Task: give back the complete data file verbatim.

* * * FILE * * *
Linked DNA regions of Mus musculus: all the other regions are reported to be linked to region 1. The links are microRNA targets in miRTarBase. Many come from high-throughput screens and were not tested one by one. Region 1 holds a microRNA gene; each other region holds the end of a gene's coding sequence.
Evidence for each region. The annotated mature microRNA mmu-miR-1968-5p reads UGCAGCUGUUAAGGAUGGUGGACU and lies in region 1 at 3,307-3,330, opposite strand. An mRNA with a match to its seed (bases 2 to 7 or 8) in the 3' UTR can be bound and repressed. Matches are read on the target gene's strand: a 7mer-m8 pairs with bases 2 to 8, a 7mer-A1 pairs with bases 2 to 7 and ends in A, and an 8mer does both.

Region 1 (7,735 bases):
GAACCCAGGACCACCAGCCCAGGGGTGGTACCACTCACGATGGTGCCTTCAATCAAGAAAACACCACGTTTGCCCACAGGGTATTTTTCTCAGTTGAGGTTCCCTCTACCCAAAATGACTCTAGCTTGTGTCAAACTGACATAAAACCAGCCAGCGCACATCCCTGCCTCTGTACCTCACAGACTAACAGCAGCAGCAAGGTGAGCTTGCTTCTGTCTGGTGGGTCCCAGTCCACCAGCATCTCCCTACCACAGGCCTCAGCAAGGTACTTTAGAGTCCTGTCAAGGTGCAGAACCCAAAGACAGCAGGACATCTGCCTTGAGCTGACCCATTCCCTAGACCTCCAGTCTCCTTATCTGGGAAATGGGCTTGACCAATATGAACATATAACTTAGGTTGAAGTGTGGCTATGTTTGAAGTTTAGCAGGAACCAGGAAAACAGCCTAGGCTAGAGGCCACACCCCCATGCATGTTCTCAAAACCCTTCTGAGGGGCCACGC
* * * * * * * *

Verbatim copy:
Linked DNA regions of Mus musculus: all the other regions are reported to be linked to region 1. The links are microRNA targets in miRTarBase. Many come from high-throughput screens and were not tested one by one. Region 1 holds a microRNA gene; each other region holds the end of a gene's coding sequence.
Evidence for each region. The annotated mature microRNA mmu-miR-1968-5p reads UGCAGCUGUUAAGGAUGGUGGACU and lies in region 1 at 3,307-3,330, opposite strand. An mRNA with a match to its seed (bases 2 to 7 or 8) in the 3' UTR can be bound and repressed. Matches are read on the target gene's strand: a 7mer-m8 pairs with bases 2 to 8, a 7mer-A1 pairs with bases 2 to 7 and ends in A, and an 8mer does both.

Region 1 (7,735 bases):
GAACCCAGGACCACCAGCCCAGGGGTGGTACCACTCACGATGGTGCCTTCAATCAAGAAAACACCACGTTTGCCCACAGGGTATTTTTCTCAGTTGAGGTTCCCTCTACCCAAAATGACTCTAGCTTGTGTCAAACTGACATAAAACCAGCCAGCGCACATCCCTGCCTCTGTACCTCACAGACTAACAGCAGCAGCAAGGTGAGCTTGCTTCTGTCTGGTGGGTCCCAGTCCACCAGCATCTCCCTACCACAGGCCTCAGCAAGGTACTTTAGAGTCCTGTCAAGGTGCAGAACCCAAAGACAGCAGGACATCTGCCTTGAGCTGACCCATTCCCTAGACCTCCAGTCTCCTTATCTGGGAAATGGGCTTGACCAATATGAACATATAACTTAGGTTGAAGTGTGGCTATGTTTGAAGTTTAGCAGGAACCAGGAAAACAGCCTAGGCTAGAGGCCACACCCCCATGCATGTTCTCAAAACCCTTCTGAGGGGCCACGC